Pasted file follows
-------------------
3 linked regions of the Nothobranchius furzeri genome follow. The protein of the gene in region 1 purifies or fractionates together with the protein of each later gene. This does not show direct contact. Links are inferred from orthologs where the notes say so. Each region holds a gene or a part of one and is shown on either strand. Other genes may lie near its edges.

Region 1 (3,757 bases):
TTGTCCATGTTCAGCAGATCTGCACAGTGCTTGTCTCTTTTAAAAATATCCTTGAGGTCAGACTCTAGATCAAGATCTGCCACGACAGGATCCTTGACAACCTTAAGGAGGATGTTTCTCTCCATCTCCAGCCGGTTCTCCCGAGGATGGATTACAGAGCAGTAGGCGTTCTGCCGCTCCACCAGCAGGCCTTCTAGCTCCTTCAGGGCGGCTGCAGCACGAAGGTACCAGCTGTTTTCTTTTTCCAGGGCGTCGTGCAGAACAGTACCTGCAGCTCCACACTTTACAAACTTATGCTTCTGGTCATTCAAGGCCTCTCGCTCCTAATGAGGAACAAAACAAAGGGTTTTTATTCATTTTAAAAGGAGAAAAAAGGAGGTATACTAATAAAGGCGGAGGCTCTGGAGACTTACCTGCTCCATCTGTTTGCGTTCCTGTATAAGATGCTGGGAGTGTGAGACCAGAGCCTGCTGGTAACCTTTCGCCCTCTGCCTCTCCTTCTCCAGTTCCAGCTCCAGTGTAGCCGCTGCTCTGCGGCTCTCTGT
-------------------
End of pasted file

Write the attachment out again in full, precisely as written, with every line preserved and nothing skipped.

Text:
3 linked regions of the Nothobranchius furzeri genome follow. The protein of the gene in region 1 purifies or fractionates together with the protein of each later gene. This does not show direct contact. Links are inferred from orthologs where the notes say so. Each region holds a gene or a part of one and is shown on either strand. Other genes may lie near its edges.

Region 1 (3,757 bases):
TTGTCCATGTTCAGCAGATCTGCACAGTGCTTGTCTCTTTTAAAAATATCCTTGAGGTCAGACTCTAGATCAAGATCTGCCACGACAGGATCCTTGACAACCTTAAGGAGGATGTTTCTCTCCATCTCCAGCCGGTTCTCCCGAGGATGGATTACAGAGCAGTAGGCGTTCTGCCGCTCCACCAGCAGGCCTTCTAGCTCCTTCAGGGCGGCTGCAGCACGAAGGTACCAGCTGTTTTCTTTTTCCAGGGCGTCGTGCAGAACAGTACCTGCAGCTCCACACTTTACAAACTTATGCTTCTGGTCATTCAAGGCCTCTCGCTCCTAATGAGGAACAAAACAAAGGGTTTTTATTCATTTTAAAAGGAGAAAAAAGGAGGTATACTAATAAAGGCGGAGGCTCTGGAGACTTACCTGCTCCATCTGTTTGCGTTCCTGTATAAGATGCTGGGAGTGTGAGACCAGAGCCTGCTGGTAACCTTTCGCCCTCTGCCTCTCCTTCTCCAGTTCCAGCTCCAGTGTAGCCGCTGCTCTGCGGCTCTCTGT